Either way – I lose sight of the meaning of the fast, and also do myself more harm than good. Many people who are journeying back to health will tell you the same horror stories – fasting from any certain thing is a recipe for a binge.
So I have learned to eat things in moderation. Great. But then what am I supposed to do about Lent? If I want to participate in the spiritual journey of preparing myself for the coming sacrifice of Christ, what then can I do instead of giving up meat (which I already eat very little of) or chocolate (again, a minor part of my diet and not really a sacrifice) or anything similar?
I am fasting from laziness. Fasting from sitting on my butt. My Lenten practice, this year, is to commit to some form of intentional exercise for at least 30 minutes every day. I am choosing to observe Sundays as the mini-Easter that they are, and so are not part of the fast.
So – that is my physical piece. But, as a Lenten practice, it is fruitless and self-serving unless I add in the other aspects of prayer and service. So, my prayer (or God-focus) part of Lent is to read Scripture more regularly, pray while I’m on the treadmill, and change the music I listen to to help keep my thoughts centered on God while I’m walking. As for service, I am always looking for the people who cross my path that I believe God sent to me. Also, my discipline for service will take the form of writing.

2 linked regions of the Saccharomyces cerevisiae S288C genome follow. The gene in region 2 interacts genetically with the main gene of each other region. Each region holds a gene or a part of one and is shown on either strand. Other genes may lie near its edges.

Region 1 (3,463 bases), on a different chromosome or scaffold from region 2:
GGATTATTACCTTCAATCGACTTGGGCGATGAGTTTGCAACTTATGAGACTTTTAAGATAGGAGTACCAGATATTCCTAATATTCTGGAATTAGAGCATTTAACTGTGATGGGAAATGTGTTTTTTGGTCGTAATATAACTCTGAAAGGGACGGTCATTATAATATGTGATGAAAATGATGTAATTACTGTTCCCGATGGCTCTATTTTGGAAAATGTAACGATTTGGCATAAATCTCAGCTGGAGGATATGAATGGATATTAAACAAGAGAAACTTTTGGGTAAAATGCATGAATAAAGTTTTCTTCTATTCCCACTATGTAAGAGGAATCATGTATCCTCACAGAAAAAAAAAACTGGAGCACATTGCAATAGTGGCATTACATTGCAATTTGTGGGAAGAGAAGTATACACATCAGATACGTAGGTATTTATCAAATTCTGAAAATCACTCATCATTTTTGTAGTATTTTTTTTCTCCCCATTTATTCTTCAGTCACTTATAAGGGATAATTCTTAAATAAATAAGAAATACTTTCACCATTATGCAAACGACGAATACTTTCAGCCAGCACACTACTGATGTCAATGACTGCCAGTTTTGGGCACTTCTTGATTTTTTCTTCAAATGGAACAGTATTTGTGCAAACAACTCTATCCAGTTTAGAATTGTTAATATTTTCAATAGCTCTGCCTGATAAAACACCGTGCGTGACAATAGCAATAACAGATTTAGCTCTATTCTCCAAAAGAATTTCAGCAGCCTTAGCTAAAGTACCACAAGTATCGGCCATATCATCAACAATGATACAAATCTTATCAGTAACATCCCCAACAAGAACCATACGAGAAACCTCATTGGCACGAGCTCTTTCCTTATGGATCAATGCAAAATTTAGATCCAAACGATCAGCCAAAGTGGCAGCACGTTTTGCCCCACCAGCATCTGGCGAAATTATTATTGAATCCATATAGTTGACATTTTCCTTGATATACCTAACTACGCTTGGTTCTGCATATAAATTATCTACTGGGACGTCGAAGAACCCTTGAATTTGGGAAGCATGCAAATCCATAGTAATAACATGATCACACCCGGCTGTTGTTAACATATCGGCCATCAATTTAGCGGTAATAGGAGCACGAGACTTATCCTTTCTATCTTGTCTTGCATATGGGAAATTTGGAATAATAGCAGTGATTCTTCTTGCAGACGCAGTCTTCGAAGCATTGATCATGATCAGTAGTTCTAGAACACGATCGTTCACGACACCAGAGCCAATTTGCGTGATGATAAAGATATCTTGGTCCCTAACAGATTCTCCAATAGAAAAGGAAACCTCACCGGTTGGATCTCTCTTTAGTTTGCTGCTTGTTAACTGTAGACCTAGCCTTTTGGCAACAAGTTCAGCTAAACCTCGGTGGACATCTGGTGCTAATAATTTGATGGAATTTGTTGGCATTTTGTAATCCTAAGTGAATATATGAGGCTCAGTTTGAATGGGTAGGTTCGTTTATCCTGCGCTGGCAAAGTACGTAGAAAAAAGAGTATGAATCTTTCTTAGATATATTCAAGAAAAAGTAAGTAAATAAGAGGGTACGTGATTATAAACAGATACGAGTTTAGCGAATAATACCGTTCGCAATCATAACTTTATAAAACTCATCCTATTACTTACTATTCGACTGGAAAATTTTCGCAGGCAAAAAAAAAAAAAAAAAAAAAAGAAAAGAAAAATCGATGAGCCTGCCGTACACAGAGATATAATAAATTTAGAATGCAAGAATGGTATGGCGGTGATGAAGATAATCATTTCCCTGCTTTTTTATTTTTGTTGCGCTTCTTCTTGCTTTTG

Writing as Spiritual Discipline
I have a lot going on in my head as I journey back to health – and with nudging from good friends (like Laura) – am realizing I have much to say and share as I do. So I will be writing – intentionally – during the full season of Lent.
My writing is intended to help others understand this journey of getting healthy, encourage those who are struggling with their own health, and – selfishly – to help me process some of the stuff I need to think about – specifically regarding my self-image.
Join the Conversation
So have you thought about what you’re giving up for Lent? Do you have a reason for your choice? And how does your personal choice (Self-focus) tie back in to the other two aspects of Fasting: God-focus and Others-focus? Leave a comment in the box below to share your journey this Lenten season.
I am a musician, a photographer, a theologian, a customer service rep. I am a wife, a stepmom, a sister, a daughter, an aunt. But mostly I am a child of God striving to live my crazy life the best way I know how. These writings have been born from my journey back to health that I started in June 2011. At that time, I weighed over 300 pounds and needed to lose at least half my weight to be considered in a healthy range. Since then, I’ve lost almost 50 pounds through adjusting my diet and adding exercise. The surprising side effect is the emotional changes that go along with getting healthy – and that is what has prompted me to begin to write.